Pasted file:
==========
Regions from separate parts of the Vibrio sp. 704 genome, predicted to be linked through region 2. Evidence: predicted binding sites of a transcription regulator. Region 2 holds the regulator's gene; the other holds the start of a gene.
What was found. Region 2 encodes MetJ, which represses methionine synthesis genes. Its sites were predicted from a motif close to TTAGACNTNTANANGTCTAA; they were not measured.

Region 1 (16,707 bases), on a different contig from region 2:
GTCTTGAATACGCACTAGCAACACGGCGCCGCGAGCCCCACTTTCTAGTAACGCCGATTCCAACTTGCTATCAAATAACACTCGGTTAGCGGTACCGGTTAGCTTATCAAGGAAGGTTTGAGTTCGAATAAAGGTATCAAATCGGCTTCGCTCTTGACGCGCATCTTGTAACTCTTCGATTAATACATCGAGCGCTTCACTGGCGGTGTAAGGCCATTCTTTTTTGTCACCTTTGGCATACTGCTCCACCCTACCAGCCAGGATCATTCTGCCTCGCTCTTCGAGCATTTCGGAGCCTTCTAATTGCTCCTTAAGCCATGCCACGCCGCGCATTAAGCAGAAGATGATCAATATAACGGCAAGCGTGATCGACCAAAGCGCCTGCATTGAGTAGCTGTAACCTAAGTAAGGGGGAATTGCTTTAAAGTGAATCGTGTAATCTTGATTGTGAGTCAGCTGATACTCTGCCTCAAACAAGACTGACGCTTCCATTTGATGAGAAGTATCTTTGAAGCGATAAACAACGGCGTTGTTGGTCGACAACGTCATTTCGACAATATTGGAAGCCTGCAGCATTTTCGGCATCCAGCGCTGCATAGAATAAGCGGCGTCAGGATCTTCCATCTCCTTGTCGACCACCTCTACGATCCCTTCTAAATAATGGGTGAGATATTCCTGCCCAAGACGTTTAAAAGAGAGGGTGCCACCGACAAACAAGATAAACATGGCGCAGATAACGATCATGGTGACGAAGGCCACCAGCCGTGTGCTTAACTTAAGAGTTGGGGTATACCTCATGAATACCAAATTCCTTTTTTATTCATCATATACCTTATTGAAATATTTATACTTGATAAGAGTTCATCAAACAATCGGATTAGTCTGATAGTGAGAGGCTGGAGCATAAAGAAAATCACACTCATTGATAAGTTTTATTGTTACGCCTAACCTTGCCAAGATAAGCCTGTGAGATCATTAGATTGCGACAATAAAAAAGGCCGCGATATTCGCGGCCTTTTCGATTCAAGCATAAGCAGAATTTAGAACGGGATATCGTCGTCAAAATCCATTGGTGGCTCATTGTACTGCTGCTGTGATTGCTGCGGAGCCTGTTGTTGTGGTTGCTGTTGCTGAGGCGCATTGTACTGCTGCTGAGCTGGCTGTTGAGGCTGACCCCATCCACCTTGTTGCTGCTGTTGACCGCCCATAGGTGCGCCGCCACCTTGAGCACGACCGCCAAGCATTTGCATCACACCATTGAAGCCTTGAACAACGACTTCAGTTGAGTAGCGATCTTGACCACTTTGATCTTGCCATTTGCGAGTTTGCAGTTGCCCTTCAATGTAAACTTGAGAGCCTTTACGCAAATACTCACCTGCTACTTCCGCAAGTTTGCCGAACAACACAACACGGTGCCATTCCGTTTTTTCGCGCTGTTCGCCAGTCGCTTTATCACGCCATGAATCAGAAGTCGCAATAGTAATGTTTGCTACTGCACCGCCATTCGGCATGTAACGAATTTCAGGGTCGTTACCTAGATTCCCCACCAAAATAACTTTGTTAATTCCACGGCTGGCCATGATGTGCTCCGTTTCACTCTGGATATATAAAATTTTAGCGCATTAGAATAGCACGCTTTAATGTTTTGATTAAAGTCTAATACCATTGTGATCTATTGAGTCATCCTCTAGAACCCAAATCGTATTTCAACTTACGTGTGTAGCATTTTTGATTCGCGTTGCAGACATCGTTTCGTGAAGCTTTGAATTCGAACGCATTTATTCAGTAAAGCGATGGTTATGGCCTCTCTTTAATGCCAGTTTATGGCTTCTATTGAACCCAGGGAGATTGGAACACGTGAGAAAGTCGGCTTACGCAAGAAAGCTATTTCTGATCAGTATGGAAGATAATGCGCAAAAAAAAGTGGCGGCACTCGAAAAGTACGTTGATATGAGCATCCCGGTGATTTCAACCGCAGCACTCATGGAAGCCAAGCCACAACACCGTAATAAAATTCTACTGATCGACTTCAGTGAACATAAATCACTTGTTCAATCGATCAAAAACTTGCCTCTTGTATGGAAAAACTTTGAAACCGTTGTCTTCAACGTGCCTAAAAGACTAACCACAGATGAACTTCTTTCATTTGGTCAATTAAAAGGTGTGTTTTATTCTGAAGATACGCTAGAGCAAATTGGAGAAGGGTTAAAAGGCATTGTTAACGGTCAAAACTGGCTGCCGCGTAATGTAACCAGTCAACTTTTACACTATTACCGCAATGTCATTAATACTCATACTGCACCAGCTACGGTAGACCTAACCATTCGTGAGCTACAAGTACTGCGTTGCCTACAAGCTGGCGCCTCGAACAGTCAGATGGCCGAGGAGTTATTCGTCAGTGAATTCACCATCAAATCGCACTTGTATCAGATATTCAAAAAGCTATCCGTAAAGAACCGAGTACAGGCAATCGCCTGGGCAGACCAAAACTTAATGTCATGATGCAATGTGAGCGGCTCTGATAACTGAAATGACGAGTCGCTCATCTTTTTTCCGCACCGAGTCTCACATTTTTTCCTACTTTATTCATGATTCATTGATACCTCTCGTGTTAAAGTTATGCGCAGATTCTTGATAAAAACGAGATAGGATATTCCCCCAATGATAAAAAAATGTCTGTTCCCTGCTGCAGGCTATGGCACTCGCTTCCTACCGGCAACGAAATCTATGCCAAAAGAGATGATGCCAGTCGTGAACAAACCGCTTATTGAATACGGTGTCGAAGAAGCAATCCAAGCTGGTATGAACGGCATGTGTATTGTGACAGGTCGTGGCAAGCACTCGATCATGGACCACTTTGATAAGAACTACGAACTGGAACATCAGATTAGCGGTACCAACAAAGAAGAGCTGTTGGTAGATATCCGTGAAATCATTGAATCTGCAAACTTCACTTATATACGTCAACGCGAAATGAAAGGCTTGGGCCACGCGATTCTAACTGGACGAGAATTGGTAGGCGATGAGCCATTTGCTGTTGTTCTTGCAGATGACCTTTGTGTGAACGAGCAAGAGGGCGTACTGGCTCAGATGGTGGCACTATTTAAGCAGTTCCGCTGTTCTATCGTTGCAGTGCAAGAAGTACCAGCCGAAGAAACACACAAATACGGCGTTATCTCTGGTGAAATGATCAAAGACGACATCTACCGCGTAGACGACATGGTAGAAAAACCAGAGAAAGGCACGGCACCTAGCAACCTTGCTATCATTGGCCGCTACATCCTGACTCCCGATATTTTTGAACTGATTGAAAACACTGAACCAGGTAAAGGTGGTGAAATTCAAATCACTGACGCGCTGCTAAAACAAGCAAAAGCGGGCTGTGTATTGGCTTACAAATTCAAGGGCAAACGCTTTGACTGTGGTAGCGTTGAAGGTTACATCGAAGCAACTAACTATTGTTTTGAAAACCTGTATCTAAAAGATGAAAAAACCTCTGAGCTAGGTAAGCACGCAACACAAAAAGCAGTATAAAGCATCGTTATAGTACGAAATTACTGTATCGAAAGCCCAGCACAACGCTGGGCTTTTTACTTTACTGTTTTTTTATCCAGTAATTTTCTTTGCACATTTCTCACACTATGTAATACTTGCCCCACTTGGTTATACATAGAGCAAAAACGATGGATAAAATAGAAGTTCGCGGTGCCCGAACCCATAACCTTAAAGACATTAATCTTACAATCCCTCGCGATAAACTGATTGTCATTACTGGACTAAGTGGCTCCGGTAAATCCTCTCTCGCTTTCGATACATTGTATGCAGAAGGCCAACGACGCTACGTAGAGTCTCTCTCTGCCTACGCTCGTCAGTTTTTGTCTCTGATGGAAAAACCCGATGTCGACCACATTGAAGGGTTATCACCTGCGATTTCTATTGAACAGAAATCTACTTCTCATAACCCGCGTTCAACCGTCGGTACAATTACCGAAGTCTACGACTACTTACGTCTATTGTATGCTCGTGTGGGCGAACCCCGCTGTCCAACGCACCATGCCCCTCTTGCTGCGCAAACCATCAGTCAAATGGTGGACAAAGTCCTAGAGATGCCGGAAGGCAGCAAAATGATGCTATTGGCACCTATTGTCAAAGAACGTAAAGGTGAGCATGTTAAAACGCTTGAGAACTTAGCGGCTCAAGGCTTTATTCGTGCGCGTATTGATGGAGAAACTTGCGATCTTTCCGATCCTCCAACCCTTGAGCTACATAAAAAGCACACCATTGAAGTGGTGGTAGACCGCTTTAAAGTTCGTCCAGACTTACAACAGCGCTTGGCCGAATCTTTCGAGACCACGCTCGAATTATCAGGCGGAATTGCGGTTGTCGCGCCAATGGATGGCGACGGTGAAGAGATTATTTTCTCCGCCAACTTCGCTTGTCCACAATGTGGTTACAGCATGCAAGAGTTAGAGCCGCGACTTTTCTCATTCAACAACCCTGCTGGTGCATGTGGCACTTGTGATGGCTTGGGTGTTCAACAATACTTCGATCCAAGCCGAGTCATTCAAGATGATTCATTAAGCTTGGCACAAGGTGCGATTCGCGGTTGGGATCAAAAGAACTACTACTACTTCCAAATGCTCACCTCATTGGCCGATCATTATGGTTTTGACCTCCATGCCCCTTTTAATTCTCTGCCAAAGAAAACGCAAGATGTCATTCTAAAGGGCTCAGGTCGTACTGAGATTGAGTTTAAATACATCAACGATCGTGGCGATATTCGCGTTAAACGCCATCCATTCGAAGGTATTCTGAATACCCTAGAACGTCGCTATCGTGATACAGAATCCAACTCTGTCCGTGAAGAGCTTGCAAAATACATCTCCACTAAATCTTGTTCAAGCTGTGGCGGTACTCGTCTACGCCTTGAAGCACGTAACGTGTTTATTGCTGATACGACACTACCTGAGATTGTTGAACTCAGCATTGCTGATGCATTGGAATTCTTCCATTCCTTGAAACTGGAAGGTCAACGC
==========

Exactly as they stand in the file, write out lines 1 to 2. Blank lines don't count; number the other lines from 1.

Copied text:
Regions from separate parts of the Vibrio sp. 704 genome, predicted to be linked through region 2. Evidence: predicted binding sites of a transcription regulator. Region 2 holds the regulator's gene; the other holds the start of a gene.
What was found. Region 2 encodes MetJ, which represses methionine synthesis genes. Its sites were predicted from a motif close to TTAGACNTNTANANGTCTAA; they were not measured.